Monday, March 12, 2012

A Lucky First Outing on the Boat

The elusive Limpkin

Learning the thirty bird species that comprise our canal monitoring project can be a tricky business. Some look confusingly similar (Kingfishers being particularly guilty on this charge!) and many look entirely different when sporting their juvenile plumages (and yes, they still require correct identification!). Luckily all new volunteers arriving at Jalova are put through an intensive training programme to ensure everyone is up to speed, and to safeguard the quality of the data we collect on the canal surveys. As part of the training we take the new guys out for a ride on the boat so they can see some of the species first hand and try out their newly acquired ID skills.

Today Alex and myself (Leo) were taking the latest batch of recruits down Caňo California with the hope of seeing a good selection of the thirty species. It was a lovely day to be out on the water with the rising sun slicing the early morning mist that hung over the waking forest. The usual suspects were all out en masse and binoculars at the ready we were quickly able to tick off a fair portion of the list as we slid past an abundance of Snowy Egrets, Little Blue Herons, Northern Jacanas and other common species.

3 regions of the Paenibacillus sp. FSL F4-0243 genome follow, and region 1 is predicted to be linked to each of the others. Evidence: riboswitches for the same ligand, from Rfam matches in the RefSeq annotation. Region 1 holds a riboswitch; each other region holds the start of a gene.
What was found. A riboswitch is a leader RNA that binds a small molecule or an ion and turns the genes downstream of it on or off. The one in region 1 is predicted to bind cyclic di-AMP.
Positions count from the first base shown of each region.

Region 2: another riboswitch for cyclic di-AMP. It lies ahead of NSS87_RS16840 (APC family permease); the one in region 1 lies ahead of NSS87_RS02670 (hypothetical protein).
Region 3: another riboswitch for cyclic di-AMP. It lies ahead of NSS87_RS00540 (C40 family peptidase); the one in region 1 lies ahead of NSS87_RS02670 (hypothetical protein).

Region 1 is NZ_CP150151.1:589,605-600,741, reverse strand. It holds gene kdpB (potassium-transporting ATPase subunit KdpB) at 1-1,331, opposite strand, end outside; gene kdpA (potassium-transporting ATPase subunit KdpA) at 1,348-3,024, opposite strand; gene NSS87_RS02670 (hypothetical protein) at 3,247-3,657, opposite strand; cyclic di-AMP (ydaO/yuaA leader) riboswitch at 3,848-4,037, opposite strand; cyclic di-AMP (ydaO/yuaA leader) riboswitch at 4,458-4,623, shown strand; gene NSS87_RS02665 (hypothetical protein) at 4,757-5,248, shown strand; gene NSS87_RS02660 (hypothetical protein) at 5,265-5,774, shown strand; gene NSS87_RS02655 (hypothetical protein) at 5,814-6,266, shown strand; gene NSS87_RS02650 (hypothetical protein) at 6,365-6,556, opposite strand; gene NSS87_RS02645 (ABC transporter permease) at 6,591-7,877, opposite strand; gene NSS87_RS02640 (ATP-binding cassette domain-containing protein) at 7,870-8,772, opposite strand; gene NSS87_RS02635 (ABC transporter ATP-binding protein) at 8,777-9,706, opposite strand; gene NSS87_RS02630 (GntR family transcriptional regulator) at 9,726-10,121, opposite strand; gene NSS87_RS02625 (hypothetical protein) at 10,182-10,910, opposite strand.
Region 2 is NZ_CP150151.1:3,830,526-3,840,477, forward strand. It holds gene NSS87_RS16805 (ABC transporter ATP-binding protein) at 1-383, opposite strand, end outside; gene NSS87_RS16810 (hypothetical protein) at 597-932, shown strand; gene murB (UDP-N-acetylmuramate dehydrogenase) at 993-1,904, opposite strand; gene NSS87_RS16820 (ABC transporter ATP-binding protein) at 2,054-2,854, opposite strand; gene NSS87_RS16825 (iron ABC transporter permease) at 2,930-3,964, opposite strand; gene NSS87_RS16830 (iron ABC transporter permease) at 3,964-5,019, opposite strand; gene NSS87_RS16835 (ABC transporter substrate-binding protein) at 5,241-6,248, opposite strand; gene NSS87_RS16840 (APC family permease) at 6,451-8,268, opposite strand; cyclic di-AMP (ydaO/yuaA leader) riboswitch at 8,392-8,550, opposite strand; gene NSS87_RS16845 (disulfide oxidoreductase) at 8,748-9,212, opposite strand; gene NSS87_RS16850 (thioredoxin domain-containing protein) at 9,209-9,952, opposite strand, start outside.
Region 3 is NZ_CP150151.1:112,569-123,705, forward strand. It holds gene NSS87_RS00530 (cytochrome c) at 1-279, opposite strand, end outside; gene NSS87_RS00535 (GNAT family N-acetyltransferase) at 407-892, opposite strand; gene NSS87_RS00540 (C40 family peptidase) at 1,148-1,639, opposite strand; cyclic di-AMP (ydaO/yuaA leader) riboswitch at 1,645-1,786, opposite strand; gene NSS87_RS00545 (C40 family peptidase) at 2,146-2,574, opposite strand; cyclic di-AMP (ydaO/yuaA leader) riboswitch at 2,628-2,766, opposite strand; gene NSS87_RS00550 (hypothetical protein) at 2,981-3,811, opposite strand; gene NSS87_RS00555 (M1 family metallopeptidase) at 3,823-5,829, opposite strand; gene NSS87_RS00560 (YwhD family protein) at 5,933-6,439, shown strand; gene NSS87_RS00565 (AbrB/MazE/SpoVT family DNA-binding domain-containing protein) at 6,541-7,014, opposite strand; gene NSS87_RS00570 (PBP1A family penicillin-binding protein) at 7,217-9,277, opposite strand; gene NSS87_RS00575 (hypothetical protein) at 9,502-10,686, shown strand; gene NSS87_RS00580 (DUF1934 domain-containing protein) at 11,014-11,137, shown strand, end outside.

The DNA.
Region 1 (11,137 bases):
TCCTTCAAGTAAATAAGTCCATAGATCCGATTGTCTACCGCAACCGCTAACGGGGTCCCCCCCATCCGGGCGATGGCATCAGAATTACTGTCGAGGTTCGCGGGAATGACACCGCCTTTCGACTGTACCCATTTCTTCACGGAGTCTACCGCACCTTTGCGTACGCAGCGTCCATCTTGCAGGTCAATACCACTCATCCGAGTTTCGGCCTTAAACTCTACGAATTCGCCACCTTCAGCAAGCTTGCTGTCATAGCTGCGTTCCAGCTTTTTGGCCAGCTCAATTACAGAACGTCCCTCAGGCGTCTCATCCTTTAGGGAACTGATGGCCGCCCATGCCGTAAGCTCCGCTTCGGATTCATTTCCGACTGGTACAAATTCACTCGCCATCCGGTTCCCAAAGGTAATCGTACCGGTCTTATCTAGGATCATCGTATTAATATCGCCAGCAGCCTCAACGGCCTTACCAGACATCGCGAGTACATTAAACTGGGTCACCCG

Second shot of the Limpkin

Today however, we were in for a special treat as we explored the farthest reaches of California. Traversing the increasingly narrow and winding canal, we had reached the point where we could take the boat no further when we were rewarded with a fantastic sighting of the elusive Limpkin! Lucky it was indeed, for on their very first trip out on the canals, the new volunteers had been fortunate enough to observe one of the least seen canal bird species. This was only the second time in more than eighteen months a limpkin has been spotted here. Needless to say, mine and Alex’s excited reactions soon made the volunteers realise that this was no ordinary sighting but was something altogether more special.

-Leo, GVI Intern